Over the past few weeks, we have honored Veterans Day and Transgender Day of Remembrance. We’ve endured the marketing blitzes of Black Friday and Cyber Monday and opened our wallets – and countless email asks – for Giving Tuesday. We’ve feasted and cheered on teams on Thanksgiving Day. Some of us have celebrated a birthday, and some of us have experienced a really hard day.

Our lives are comprised of days, and we are often reminded to take things day by day. (Re-live three minutes of hippy heaven with this musical number from 1973’s film adaptation of “Godspell.”) Daily routines and busy-ness can sometimes cause days to blur and a week to fly by. How about adding some novelty to the ways you and your family think of your weekdays?


  • Meatless Monday: “The Meatless Monday For Family and Friends Package” contains easy-to-use resources to encourage our social circles to adopt more plant-forward diets.
  • Mystery Monday: The Earth is full of mysteries and boggles our minds at every turn. Join Waterbear for free to explore the first interactive streaming platform dedicated to the future of our planet. So many amazing videos to choose from!
  • Mindful Monday: Hit play on this podcast from Australia and check out these 10 ideas from Utterly Positive: “a regular mindful Monday practice means that you consistently show up for your mental strength every week.”


  • Choose-Day: Although our economy relies in many ways on consumption, we can become more conscious in our decision-making about what, when, and how much we buy. Review the thought-provoking pieces in YES! Magazine’s consumerism archives.
  • Tree ID Tuesday: They sway over us, shade our yards, and drop leaves and gumballs in our gutters. Do you know the names of the trees that live around you? Try using the Arbor Day Foundation’s interactive Tree Identification Field Guide. The Climate Action Team is considering a tree ID project on UUCA’s new campus. We would love you to participate!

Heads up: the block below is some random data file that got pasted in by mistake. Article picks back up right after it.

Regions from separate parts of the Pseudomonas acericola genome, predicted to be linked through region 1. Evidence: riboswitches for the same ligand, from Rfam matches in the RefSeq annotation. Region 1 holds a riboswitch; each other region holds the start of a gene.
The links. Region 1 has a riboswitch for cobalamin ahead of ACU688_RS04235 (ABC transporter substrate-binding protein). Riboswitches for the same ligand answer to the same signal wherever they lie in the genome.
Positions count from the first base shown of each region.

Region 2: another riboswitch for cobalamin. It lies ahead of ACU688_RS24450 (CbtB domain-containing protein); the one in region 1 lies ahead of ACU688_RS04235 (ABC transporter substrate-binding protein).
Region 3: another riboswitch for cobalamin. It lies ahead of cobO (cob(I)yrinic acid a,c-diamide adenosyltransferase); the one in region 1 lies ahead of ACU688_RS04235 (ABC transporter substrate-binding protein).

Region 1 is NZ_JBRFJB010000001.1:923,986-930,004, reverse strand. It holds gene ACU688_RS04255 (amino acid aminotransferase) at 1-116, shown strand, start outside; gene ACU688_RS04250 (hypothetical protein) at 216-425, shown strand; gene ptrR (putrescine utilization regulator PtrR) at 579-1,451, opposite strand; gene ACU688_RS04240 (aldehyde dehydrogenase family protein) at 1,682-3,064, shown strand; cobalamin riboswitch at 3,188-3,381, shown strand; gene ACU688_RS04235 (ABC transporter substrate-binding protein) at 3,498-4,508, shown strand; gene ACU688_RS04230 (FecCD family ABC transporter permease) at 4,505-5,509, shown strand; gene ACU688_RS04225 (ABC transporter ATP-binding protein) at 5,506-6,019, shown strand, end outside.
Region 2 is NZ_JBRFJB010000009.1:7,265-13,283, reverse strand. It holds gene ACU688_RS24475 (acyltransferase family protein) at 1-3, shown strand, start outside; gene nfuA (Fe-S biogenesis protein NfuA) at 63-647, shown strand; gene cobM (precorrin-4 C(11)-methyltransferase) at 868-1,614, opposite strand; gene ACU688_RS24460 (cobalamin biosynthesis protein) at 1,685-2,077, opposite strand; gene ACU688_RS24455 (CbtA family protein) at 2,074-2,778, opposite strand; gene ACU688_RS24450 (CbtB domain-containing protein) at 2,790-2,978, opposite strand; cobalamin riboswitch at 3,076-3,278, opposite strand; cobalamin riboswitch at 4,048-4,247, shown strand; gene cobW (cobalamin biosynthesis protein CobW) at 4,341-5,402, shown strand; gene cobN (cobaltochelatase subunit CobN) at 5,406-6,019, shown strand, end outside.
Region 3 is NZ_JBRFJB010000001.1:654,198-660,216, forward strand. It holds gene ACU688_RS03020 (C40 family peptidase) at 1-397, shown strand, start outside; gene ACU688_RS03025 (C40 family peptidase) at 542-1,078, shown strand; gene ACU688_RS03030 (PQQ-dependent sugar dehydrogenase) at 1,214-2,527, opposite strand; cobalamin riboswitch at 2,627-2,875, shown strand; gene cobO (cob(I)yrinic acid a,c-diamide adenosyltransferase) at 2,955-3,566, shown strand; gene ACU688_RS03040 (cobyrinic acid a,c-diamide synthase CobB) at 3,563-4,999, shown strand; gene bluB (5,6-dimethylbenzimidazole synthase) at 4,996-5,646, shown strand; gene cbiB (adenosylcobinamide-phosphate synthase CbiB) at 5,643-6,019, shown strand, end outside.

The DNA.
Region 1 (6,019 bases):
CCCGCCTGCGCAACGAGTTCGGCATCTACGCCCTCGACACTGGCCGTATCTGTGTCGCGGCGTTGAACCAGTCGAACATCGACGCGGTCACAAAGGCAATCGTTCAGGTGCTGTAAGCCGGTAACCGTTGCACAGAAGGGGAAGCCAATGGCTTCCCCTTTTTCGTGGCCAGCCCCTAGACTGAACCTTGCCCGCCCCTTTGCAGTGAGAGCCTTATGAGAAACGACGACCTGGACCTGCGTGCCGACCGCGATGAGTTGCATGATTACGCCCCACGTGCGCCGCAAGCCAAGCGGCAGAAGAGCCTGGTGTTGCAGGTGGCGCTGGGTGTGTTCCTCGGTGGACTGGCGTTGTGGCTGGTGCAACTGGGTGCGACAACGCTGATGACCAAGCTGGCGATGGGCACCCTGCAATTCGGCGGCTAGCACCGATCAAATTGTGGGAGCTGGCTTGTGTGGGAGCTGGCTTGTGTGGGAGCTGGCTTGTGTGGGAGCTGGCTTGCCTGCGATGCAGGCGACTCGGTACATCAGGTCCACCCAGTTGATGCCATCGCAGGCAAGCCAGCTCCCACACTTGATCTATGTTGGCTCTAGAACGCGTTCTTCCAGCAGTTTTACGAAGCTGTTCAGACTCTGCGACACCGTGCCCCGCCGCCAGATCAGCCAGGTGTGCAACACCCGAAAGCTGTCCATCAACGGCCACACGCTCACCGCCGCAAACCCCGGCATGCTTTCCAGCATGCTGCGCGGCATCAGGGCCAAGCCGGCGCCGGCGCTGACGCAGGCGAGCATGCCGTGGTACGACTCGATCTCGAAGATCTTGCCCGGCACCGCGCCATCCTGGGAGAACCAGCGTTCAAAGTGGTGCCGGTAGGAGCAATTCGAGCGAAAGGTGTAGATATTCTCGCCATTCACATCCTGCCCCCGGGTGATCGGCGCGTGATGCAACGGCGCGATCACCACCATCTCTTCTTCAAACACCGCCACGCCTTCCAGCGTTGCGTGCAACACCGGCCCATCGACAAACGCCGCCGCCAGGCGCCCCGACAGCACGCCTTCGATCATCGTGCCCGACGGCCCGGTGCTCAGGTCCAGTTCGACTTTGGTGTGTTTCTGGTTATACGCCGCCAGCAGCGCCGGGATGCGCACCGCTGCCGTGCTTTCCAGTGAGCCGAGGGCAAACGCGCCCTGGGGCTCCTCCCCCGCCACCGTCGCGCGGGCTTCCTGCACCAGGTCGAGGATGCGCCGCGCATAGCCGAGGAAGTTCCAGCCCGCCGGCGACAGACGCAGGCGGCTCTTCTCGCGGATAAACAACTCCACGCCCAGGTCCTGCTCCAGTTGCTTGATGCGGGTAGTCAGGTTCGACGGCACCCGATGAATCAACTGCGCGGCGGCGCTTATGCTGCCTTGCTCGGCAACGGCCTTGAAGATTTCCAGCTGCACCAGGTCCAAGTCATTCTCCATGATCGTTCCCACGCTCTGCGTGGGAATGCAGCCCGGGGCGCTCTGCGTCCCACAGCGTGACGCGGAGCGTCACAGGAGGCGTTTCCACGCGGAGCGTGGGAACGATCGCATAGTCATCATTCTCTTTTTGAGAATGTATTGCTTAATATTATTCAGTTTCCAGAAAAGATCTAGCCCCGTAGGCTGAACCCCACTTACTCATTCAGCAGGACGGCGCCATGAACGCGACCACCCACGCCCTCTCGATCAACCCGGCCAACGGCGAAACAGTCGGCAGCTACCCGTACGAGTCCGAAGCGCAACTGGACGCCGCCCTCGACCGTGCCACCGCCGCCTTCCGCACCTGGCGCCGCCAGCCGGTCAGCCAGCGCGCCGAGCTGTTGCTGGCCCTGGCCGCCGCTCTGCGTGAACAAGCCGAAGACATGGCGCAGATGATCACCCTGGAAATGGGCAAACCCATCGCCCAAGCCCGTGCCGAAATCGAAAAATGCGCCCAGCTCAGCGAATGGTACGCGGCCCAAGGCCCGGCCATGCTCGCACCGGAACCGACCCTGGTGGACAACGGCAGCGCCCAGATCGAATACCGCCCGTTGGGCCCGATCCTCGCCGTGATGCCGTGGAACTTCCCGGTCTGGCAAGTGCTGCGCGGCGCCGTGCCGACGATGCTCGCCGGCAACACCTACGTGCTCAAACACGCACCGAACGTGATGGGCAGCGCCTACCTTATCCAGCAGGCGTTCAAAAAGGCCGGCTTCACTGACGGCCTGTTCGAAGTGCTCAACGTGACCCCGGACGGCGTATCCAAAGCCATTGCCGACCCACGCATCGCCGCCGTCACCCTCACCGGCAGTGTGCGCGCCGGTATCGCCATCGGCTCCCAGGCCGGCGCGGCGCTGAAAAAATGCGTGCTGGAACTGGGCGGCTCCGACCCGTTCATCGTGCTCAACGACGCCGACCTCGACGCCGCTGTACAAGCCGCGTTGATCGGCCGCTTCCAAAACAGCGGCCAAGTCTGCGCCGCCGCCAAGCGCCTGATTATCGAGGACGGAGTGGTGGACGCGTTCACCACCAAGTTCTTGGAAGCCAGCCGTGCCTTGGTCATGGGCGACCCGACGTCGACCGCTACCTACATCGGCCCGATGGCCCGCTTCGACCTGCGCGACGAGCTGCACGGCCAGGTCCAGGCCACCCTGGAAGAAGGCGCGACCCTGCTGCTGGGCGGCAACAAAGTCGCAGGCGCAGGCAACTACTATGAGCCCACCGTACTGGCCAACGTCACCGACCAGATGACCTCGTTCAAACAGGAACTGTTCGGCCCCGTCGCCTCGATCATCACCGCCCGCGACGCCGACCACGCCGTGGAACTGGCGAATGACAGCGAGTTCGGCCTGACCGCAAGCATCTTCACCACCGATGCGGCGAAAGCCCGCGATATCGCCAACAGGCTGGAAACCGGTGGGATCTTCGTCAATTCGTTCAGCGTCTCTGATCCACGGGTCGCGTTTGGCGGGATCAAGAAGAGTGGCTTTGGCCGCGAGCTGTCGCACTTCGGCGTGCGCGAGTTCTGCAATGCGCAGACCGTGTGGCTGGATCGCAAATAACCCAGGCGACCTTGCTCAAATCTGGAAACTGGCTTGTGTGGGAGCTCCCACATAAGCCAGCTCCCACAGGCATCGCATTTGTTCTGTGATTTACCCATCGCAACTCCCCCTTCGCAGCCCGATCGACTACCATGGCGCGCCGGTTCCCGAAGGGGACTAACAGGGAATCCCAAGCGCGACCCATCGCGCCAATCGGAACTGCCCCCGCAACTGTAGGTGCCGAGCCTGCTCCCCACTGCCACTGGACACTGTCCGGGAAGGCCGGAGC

• Twos-Day: Noah thought highly of pairs on the ark, right? Choose a pair of actions you can take to help save and savor the Earth. This practical list from our local Earth Mamas is a great starting place. 



  • Thoughtful Thursday: “Part of the challenge for environmental campaigners is the scale and apparent remoteness of the climate crisis,” Christian Jarrett writes in BBC Science Focus Magazine. “It’s not that we’re too selfish to save the planet, but rather our psychological makeup means that we find it harder to empathise with the needs of thousands of people far away than with a single person in front of us. For survival reasons, we also have a strong tendency to prioritise immediate pressing concerns as opposed to problems in the future that we can’t see.” Let’s set aside our own concerns for a moment and offer thoughtful attention to those who are suffering outside of our circles, on the other side of the city, on the other side of the world. Consider using Buddhism’s Four Immeasurables to guide you with this introduction from Venerable Thubten Chodron.